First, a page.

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Table of Contents > Articles > Synthetic Versus Natural Vitamin E: ...
Synthetic Versus Natural Vitamin E: Which Form is Best?

It has been well established that vitamin E is critical to your health. It strengthens your immune and reproductive systems and reduces your risk for heart attacks and strokes. As an antioxidant, vitamin E may also reduce the risk for certain cancers, slow the progression of cataracts and macular degeneration, and offer protection against environmental pollutants.

However, many people don't receive sufficient vitamin E from their diets. There are two main reasons for this. First: Although vitamin E is found in numerous foods, its content is reduced by commercial refining and processing and by cooking at high temperatures. Second: Many people avoid the best food sources for vitamin E because they are also high in fat (for example, nuts, including almonds, hazelnuts, peanuts, and walnuts; sunflower seeds; and corn, safflower, soybean, cottonseed, canola, and wheat germ oils and margarines).

If you are turning to vitamin E dietary supplements to promote your health, it's important to realize that there are two forms, natural and synthetic, and that they are not equally effective. Several studies have shown that natural vitamin E is about twice as potent as synthetic vitamin E. The explanation appears to stem from the different molecular structures. Natural vitamin E supplements have the same molecular structure as the vitamin E that is found in foods. This form of vitamin E is also called d-alpha-tocopherol or RRR-alpha-tocopherol.

So, for vitamin E supplementation, it's wise to look for the natural form. A few words of caution, however: Current FDA labeling regulations allow supplements that contain a mixture of both natural and synthetic vitamin E to be labeled as "natural." Often these supplements contain significant amounts of synthetic vitamin E because it is the less expensive form. Be sure to check the ingredient list to make sure that the majority of the vitamin E in the product is in the RRR-alpha-tocopherol or d-alpha-tocopherol form. Another word to the wise: Most multivitamins contain synthetic vitamin E.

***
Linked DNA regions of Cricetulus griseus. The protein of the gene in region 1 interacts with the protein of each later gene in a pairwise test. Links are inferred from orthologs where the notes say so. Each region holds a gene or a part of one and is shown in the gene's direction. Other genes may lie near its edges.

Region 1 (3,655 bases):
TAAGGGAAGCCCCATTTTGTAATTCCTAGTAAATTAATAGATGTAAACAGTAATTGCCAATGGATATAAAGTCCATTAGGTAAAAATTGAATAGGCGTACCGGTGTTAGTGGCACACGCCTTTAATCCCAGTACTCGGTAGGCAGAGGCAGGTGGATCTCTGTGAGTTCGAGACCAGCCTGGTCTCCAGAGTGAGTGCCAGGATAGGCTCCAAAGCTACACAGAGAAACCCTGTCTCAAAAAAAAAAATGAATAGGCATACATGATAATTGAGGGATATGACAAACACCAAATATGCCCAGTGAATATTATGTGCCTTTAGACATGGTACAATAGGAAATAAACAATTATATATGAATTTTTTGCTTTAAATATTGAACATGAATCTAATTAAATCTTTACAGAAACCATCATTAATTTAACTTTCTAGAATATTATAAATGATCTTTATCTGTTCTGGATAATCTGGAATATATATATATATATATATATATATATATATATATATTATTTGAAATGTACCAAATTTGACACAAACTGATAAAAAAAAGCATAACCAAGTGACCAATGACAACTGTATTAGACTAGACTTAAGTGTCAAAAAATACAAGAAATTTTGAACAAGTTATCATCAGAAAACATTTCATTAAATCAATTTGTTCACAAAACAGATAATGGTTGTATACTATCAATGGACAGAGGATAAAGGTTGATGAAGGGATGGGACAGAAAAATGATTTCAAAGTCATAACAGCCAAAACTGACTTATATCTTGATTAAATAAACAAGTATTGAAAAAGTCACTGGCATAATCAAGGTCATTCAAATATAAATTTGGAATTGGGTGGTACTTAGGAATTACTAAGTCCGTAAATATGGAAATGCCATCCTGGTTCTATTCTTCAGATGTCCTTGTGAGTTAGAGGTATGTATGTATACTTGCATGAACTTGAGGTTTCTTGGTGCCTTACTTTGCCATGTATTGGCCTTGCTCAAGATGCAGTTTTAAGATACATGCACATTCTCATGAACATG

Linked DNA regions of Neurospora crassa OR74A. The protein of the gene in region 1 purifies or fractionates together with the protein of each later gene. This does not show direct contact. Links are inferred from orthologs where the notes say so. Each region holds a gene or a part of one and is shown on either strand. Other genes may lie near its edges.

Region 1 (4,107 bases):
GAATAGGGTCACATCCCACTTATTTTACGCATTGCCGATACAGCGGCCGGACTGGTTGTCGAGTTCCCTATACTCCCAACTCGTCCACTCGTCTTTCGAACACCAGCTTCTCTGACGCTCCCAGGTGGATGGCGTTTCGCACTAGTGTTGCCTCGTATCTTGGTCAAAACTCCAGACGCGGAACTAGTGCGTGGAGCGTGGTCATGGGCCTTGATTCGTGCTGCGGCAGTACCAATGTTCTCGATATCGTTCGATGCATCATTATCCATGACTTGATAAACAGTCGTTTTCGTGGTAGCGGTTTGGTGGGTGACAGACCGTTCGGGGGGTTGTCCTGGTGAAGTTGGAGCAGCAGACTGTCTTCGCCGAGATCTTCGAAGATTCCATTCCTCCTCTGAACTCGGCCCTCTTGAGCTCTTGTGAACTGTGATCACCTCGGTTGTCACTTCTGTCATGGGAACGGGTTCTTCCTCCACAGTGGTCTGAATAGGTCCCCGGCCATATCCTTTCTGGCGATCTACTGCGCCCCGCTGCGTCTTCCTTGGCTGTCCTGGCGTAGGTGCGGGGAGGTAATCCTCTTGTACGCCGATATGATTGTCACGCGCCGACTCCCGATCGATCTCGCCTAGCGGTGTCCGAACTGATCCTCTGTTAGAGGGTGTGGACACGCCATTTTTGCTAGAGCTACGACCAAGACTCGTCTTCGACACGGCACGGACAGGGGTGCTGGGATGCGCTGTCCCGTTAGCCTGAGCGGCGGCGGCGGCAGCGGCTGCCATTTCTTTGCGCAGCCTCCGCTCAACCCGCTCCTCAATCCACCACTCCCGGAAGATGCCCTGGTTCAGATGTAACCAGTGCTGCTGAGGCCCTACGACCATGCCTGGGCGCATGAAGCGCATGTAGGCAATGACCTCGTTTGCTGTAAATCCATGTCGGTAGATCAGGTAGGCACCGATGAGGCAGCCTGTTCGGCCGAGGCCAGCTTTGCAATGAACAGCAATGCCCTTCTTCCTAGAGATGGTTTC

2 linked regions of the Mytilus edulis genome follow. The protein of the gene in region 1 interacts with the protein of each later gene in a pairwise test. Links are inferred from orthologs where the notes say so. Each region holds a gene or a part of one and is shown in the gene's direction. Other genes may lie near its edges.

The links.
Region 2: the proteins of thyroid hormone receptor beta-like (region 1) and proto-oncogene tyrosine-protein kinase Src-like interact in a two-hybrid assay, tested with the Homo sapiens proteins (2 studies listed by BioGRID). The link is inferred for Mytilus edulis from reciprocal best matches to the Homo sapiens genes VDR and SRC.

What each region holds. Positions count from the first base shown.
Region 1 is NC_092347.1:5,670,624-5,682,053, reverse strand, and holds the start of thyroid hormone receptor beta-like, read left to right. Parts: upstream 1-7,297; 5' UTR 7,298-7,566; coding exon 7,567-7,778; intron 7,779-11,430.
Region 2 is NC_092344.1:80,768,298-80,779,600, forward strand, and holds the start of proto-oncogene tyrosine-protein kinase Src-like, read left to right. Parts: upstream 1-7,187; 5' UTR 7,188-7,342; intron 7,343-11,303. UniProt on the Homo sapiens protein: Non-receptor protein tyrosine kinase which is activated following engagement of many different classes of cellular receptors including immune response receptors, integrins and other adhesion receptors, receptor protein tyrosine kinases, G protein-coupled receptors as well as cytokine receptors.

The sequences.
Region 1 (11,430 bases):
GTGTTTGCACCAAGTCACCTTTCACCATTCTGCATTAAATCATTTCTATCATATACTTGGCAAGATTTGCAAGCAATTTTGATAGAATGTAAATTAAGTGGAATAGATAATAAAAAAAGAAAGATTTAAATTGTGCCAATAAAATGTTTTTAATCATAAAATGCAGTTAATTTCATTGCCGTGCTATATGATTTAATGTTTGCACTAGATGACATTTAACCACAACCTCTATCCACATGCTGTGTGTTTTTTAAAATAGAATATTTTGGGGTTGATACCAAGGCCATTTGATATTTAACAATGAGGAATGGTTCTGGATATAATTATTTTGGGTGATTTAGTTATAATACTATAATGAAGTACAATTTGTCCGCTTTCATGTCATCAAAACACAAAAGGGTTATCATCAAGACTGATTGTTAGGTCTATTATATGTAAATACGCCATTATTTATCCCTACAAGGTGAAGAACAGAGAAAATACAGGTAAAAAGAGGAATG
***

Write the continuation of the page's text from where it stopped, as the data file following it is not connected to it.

Generally, 200 to 400 IU of vitamin E is the recommended daily dosage for adults. Check with your doctor before you begin taking vitamin E if you have high blood pressure, heart disease, or are taking blood thinners.


References

Acuff RV, Thedford SS, Hidiroglou NN, Papas AM, Odom TA Jr. Relative bioavailability of RRR- and all-rac-a-tocopheryl acetate in humans: studies using deuterated compounds. Am J Clin Nutr. 1994;60:397-402.

Burton GW, Traber MG, Acuff RV, et al. Human plasma and tissue a-tocopherol concentrations in response to supplementation with deuterated natural and synthetic vitamin E. Am J Clin Nutr. 1998;67:669-684.

Integrative Medicine Access: Professional Reference to Conditions, Herbs & Supplements. Newton, Mass: Integrative Medicine Communications; 2000.


Review Date: July 2000
Reviewed By: Integrative Medicine editorial

Copyright © 2004 A.D.A.M., Inc

The publisher does not accept any responsibility for the accuracy of the information or the consequences arising from the application, use, or misuse of any of the information contained herein, including any injury and/or damage to any person or property as a matter of product liability, negligence, or otherwise. No warranty, expressed or implied, is made in regard to the contents of this material. No claims or endorsements are made for any drugs or compounds currently marketed or in investigative use. This material is not intended as a guide to self-medication. The reader is advised to discuss the information provided here with a doctor, pharmacist, nurse, or other authorized healthcare practitioner and to check product information (including package inserts) regarding dosage, precautions, warnings, interactions, and contraindications before administering any drug, herb, or supplement discussed herein.

 
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